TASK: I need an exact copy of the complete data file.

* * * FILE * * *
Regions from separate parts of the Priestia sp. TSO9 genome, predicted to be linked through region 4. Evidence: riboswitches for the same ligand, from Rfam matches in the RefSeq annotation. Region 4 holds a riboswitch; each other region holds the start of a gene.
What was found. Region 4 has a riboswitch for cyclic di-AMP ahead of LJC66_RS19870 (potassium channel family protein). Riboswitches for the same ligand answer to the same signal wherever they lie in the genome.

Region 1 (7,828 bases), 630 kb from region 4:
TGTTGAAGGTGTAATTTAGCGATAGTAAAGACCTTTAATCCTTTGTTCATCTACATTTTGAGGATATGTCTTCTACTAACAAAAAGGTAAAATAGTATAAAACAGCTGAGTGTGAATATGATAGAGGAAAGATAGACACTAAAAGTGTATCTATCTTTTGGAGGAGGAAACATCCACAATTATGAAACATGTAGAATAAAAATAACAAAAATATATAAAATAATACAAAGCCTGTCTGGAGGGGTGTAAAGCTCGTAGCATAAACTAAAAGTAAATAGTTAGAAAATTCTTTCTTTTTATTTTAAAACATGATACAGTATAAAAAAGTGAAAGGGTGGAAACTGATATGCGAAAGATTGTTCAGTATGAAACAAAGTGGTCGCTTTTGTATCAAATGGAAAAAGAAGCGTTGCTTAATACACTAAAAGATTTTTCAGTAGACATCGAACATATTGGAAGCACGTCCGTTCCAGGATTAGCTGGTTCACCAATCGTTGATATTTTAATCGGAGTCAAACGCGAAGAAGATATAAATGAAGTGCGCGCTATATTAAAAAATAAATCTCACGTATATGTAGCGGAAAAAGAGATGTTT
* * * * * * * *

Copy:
Regions from separate parts of the Priestia sp. TSO9 genome, predicted to be linked through region 4. Evidence: riboswitches for the same ligand, from Rfam matches in the RefSeq annotation. Region 4 holds a riboswitch; each other region holds the start of a gene.
What was found. Region 4 has a riboswitch for cyclic di-AMP ahead of LJC66_RS19870 (potassium channel family protein). Riboswitches for the same ligand answer to the same signal wherever they lie in the genome.

Region 1 (7,828 bases), 630 kb from region 4:
TGTTGAAGGTGTAATTTAGCGATAGTAAAGACCTTTAATCCTTTGTTCATCTACATTTTGAGGATATGTCTTCTACTAACAAAAAGGTAAAATAGTATAAAACAGCTGAGTGTGAATATGATAGAGGAAAGATAGACACTAAAAGTGTATCTATCTTTTGGAGGAGGAAACATCCACAATTATGAAACATGTAGAATAAAAATAACAAAAATATATAAAATAATACAAAGCCTGTCTGGAGGGGTGTAAAGCTCGTAGCATAAACTAAAAGTAAATAGTTAGAAAATTCTTTCTTTTTATTTTAAAACATGATACAGTATAAAAAAGTGAAAGGGTGGAAACTGATATGCGAAAGATTGTTCAGTATGAAACAAAGTGGTCGCTTTTGTATCAAATGGAAAAAGAAGCGTTGCTTAATACACTAAAAGATTTTTCAGTAGACATCGAACATATTGGAAGCACGTCCGTTCCAGGATTAGCTGGTTCACCAATCGTTGATATTTTAATCGGAGTCAAACGCGAAGAAGATATAAATGAAGTGCGCGCTATATTAAAAAATAAATCTCACGTATATGTAGCGGAAAAAGAGATGTTT